“Why did you call me Squirrel?”
“It’s what she called you.”
He was right.
It’s what she called me.
Elizabeth had been hit by a car that mounted the kerb, one ordinary March afternoon. She was pronounced dead at the hospital, an hour after the accident.
I was holding her hand at the time.
She used to call me Squirrel; it was her private name for me. When she was alive.
“You’ve gone white,” said Bear.
“Can I come back, another day?”
I went downstairs.
I took Kelly by the hand and led her out of the party.
“Why?” I said, when we were home and safe.
“I thought it would be good for you.”
“I don’t believe in life after death. I was happy that way.”
“Well, how happy could I be? My wife died. I was a widower. I’m not even thirty. Excuse me for not dancing with joy. And excuse me for not being ecstatic at a hint of the afterlife. Life should be like a computer file. At the end, it gets deleted.”
“Yeah, and we all know that deleted files are totally wiped out—boom—so no trace of them exists.”
“Well, they are if you do it properly,” I said.
“You can’t delete life,” she said. “Not properly.”
“And that’s what Bear does? He recovers files?”
“Bear is a shaman. He does what shamans do.”
“So what is she then? Is she alive? A ghost? What?”
“Bear says they’re in another world. The world that shamans can see.”
“Yeah? Then what’s Bear’s capacity? Can he transfer pictures? Sound? Movies? So far he’s given me a single word. Next time I see him will it be a paragraph? Or will I see her in her favourite dress, standing in the corner of his room, waving?”
I was angry now.
“Can I fuck her?” I said.
“Do you want to?”
Did I want to?
That was a good question.
“Squirrel,” he said, when I went back.
I wanted to believe his voice sounded like Elizabeth’s. It didn’t. Maybe it was still meant to be him.
I hated not knowing what was going to happen. Or what I was going to do.
He handed me a glass.
I could hear cars passing on the main road. I could hear people talking in the street. I could hear the sound of a neighbour’s television, coming through the wall.
I stared at the glass.
“But you said the drink is only suggestion.”
“Do I get to see her?”
He shrugged, noncommittal.
I put the glass to my lips and watched him, to see if he reacted. Nothing.
I closed my eyes and drank it all.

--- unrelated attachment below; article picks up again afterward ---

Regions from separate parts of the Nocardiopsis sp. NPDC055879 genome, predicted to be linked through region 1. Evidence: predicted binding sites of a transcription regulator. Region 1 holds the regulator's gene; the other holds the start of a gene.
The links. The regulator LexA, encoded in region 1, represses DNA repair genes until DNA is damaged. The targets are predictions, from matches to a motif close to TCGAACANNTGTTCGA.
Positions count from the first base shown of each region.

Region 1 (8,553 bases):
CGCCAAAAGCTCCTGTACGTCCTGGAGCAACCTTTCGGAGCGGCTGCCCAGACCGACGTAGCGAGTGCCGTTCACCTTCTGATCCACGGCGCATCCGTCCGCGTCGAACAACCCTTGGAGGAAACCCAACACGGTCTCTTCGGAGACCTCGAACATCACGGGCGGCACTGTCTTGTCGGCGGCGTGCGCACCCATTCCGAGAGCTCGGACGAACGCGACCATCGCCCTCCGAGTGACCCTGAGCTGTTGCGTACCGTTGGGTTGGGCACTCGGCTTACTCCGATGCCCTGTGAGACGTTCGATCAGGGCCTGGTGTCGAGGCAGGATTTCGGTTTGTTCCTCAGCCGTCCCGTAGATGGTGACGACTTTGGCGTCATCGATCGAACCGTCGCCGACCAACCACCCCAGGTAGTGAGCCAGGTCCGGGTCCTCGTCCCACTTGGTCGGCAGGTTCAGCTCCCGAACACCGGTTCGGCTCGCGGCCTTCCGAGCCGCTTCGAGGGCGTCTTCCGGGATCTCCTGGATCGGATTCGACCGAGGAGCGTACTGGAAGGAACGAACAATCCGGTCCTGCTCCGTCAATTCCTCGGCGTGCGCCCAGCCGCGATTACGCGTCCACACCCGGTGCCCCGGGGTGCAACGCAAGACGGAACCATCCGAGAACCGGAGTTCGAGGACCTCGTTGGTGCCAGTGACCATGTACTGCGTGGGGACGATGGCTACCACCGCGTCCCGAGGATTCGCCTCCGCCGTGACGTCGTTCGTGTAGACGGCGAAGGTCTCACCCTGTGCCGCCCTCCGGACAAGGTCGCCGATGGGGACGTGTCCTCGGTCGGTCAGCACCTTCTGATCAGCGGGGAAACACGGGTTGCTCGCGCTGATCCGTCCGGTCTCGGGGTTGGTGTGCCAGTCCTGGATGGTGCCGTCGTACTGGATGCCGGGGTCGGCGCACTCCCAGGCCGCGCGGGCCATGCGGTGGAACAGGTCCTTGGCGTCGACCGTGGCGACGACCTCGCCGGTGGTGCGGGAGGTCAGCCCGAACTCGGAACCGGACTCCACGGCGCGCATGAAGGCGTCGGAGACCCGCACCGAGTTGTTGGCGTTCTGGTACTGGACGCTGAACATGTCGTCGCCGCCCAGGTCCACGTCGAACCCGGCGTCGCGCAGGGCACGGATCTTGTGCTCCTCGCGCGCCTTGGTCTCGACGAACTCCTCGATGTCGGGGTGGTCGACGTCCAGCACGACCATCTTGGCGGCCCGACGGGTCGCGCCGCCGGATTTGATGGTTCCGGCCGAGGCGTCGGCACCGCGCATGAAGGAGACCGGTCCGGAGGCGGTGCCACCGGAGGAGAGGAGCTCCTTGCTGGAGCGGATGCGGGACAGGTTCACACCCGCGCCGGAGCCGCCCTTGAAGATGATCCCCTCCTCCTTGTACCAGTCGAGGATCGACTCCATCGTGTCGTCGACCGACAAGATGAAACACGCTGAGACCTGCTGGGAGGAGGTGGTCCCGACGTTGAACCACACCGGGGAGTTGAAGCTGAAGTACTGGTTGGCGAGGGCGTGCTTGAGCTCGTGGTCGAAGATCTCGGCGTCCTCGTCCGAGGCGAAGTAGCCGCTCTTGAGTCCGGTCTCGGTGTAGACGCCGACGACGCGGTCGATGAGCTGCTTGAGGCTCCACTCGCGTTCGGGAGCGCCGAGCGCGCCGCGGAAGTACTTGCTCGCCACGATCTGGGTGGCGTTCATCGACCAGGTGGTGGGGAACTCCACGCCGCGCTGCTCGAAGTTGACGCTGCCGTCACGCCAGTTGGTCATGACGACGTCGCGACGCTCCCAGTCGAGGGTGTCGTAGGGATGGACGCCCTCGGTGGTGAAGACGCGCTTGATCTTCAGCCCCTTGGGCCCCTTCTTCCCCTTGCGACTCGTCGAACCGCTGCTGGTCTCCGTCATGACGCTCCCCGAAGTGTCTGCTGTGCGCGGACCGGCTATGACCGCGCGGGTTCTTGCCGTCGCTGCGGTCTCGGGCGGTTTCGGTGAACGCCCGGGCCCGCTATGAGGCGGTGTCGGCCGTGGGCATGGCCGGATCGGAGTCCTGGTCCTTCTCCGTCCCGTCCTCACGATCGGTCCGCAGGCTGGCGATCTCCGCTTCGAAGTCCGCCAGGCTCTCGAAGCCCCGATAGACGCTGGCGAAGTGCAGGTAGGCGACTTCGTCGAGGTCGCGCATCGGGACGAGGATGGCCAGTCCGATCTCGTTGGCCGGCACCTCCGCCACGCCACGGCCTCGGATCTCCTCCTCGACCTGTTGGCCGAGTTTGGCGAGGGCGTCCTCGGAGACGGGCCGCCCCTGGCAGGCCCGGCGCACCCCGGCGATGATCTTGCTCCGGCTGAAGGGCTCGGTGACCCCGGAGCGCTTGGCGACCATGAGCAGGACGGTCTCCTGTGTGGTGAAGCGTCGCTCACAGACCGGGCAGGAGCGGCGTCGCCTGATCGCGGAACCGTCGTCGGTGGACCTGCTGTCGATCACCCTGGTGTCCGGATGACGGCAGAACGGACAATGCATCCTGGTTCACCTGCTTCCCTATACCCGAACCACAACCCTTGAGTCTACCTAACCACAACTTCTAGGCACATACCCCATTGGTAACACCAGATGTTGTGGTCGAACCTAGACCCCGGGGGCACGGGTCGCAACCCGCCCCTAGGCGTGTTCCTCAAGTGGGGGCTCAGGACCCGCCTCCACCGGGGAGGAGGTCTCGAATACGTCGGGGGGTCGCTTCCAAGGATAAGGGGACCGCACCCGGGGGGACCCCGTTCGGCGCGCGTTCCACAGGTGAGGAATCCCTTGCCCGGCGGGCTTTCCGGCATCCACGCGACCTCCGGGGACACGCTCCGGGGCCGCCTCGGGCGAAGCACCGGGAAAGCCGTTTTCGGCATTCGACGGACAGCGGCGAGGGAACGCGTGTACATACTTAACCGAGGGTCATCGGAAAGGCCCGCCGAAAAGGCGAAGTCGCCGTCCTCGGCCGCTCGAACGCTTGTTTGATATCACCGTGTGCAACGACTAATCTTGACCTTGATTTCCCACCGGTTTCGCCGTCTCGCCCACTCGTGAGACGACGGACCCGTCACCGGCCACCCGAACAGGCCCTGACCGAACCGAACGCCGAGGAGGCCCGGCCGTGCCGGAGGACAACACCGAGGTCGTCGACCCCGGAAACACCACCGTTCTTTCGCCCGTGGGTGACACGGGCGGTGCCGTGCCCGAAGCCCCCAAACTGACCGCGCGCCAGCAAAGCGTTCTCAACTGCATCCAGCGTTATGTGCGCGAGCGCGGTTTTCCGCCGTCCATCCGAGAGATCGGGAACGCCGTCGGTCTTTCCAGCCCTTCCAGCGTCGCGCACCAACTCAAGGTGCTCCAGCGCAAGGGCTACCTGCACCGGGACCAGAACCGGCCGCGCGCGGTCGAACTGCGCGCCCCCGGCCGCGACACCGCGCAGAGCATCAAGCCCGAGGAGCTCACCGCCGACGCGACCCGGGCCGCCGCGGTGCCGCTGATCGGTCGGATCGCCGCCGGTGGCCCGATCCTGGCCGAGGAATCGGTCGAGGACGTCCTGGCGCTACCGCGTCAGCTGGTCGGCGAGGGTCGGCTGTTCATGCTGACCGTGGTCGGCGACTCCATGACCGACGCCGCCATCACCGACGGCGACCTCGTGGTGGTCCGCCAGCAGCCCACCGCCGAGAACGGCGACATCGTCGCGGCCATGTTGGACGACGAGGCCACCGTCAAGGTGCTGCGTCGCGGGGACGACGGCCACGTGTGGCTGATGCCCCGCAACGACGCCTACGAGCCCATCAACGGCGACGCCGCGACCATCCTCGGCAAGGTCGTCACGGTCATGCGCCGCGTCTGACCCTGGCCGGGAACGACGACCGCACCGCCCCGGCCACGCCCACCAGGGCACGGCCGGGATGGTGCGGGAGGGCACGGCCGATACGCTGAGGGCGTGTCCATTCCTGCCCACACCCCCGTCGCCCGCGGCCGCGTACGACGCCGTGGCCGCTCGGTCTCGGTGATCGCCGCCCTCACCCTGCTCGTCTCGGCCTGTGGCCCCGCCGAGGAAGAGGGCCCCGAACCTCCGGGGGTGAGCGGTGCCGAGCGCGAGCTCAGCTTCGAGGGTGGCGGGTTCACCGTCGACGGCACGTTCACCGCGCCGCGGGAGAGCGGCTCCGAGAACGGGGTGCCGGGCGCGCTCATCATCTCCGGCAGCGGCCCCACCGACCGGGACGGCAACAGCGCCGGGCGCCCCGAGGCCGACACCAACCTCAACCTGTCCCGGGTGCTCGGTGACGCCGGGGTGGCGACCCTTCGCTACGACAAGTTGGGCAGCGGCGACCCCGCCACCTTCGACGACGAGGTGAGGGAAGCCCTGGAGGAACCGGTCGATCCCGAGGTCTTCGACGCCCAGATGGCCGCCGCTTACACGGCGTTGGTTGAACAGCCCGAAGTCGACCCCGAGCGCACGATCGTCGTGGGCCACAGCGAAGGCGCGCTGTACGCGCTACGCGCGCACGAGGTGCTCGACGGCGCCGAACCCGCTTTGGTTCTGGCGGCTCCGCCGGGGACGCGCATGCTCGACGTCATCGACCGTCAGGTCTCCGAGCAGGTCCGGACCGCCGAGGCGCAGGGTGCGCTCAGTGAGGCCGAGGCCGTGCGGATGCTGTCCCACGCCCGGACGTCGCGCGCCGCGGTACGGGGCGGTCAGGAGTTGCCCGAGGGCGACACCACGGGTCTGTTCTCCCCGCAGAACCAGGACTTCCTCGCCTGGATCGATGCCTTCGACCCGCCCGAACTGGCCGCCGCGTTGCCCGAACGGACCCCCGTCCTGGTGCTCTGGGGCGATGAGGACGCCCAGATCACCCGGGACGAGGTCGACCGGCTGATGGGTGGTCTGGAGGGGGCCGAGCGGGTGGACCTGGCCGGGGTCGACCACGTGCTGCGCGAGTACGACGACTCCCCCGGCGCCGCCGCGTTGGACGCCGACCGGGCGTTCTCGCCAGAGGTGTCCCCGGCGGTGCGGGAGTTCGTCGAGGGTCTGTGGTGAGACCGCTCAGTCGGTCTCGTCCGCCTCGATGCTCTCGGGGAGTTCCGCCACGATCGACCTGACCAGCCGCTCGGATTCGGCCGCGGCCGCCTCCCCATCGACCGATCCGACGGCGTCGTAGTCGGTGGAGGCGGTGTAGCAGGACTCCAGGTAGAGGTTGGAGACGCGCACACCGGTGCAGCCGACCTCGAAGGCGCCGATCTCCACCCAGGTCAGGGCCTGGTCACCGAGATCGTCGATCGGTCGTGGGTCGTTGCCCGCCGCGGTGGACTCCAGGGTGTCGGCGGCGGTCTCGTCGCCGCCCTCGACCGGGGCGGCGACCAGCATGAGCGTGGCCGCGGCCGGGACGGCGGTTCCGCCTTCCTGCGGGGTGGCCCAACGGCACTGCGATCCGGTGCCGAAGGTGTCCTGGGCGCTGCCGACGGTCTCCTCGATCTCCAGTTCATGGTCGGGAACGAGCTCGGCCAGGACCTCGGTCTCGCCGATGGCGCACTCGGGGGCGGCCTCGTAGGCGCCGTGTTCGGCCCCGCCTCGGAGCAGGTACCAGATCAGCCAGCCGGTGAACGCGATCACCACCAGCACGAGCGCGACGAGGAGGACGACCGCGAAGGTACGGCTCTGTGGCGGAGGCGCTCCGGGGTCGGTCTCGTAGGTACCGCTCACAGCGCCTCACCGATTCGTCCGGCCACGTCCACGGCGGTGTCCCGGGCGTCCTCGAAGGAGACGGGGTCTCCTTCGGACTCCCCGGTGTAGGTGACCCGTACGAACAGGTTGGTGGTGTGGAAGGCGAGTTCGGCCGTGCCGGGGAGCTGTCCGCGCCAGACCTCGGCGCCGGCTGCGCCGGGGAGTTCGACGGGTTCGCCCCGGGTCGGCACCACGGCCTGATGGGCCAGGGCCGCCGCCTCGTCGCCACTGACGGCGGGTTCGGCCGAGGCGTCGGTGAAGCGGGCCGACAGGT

It tasted of the bitterest herbs.
I opened my eyes.
Bear was gone.
Elizabeth was there.
“I watched you die,” I said.
“I watched you watching me,” she said.
The time I thought had gone forever was back, like childhood.
She was whole and real and here.
We fucked. Her nails drew blood on my back.
We came together.
“Can we stay like this? Or does it wear off?” I said. We were both lying on the carpet, too tired to stay awake, but not daring to lose each other again.
“We don’t have long,” she said. “Bear will want to come back.”
Sleep took me.
My face on a carpet. A sideways view of a black and red room.
A sideways view of a large man, not fat, with a shaven head, his eyes watching me.
I had a bad thought.
“Did I just have sex with you?”
“No, Squirrel,” he said. “And now you have to go.”
It was simple and compelling.
“I have to go now,” I agreed.
After Elizabeth died I didn’t date anyone for a long time. I didn’t look, either. People disapproved. “Life goes on,” they said.
Then came a time when I told myself I was ready to look, even though I wasn’t, really. I kept seeing Elizabeth on the street, glimpsing her in a crowd. But when the person I thought was her turned round, it was always someone else.
I wasn’t ready for dating yet.
People disagreed. They always said the same thing. “Life goes on,” they said, to encourage me.
Another year passed.
Then I met Kelly, via the newsgroup. Neither of us was looking for a partner. I had lost Elizabeth. Kelly had lost Anthony.
Our relationship was piled high with emotional baggage but things were good, very good.
There were whole hours when I didn’t think about Elizabeth.
But that was before Bear.
After Bear, I couldn’t get Elizabeth out of my mind.
“I’m ready,” I said, to Bear.
I was sitting on his floor. I had barged in, but I had to do something. I was ready. “Give me the drink,” I said. “Let’s do this thing.”
“No,” he said. Simple. Angry. Massive.
It was beyond a weary teacher look. He was a world away from how he’d been before.
“No?” I said. “Come on. You want money, is that it?”
Dark black eyes turned on me.
He stood up. I hadn’t realised how tall he was. He towered over me.
All meat and muscle.
One swing of that arm would crush my skull.
“You don’t know what you’re doing,” said Bear. “The dead are dangerous when they’re pushed around.”
“I have to see her.”
He stared at me, and decided.
The change began.
It started with his hands. They thinned and grew the fingernails that once drew blood from my back.
I looked at his face. It was no longer his. It was Elizabeth’s. His body was changing too, bulk becoming her until she was whole and real and here. And more angry than I’d ever seen her before.
“Wait,” I said.
Kelly came to see me in hospital. She held my one good hand.
“I need another cable,” I said. “I need a higher bit-rate.”
The painkillers made everything metaphor. But Kelly understood.
I tried to smile, but couldn’t.
“I shouldn’t have taken you to see Bear,” she said.
I wondered what I would look like when the bandages came off. I wondered if the skin grafts would take to my face. I wondered if the metal plates in my skull would rust and poison me from inside.